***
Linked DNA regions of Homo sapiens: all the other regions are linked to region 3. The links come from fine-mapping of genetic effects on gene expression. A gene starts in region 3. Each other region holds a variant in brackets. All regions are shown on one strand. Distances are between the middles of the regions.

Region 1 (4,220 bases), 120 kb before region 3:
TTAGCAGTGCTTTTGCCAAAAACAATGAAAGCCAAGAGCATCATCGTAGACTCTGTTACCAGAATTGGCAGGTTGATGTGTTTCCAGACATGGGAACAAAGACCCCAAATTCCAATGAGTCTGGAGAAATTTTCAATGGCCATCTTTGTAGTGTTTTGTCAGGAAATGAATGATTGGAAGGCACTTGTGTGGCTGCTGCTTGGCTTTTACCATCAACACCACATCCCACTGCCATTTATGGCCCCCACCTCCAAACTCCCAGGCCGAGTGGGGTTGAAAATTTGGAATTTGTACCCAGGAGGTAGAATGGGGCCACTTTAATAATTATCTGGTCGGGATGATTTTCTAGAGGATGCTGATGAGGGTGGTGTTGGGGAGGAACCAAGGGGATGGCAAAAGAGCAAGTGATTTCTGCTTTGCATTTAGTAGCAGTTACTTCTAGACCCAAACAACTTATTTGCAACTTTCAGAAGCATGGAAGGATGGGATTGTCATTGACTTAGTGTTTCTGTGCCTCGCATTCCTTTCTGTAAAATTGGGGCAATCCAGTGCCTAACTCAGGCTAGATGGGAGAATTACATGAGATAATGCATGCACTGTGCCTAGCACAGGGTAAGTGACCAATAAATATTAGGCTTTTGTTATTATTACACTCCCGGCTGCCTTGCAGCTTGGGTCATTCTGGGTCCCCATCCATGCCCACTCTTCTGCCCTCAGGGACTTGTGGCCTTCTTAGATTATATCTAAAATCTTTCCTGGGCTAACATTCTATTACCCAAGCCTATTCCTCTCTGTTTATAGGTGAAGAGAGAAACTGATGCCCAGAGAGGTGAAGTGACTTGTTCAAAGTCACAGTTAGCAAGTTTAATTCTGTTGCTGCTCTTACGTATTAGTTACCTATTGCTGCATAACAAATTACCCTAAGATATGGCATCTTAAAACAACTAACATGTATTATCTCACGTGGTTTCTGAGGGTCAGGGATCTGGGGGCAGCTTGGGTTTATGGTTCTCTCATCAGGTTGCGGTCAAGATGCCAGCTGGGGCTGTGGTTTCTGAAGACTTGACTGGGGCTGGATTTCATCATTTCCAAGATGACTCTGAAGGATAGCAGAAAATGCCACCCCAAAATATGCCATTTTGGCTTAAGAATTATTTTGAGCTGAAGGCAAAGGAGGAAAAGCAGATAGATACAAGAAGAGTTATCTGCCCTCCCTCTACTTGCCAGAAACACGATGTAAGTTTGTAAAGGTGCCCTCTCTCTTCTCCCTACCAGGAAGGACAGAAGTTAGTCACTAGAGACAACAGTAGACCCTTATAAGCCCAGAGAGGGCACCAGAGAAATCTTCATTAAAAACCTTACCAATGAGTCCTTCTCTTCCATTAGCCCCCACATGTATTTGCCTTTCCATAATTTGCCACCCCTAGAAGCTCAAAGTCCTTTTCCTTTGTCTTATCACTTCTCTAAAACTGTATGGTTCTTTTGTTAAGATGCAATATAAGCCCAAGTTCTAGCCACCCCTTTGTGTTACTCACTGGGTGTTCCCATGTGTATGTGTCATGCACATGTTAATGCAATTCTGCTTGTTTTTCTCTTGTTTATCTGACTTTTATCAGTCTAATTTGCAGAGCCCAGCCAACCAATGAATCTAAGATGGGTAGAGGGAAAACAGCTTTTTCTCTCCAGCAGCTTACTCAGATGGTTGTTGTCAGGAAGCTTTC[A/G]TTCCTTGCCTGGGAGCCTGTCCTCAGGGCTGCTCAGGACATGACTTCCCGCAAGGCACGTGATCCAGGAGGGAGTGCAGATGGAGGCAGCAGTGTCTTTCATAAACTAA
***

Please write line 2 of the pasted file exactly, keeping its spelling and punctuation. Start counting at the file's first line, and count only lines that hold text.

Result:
Region 1 (4,220 bases), 120 kb before region 3: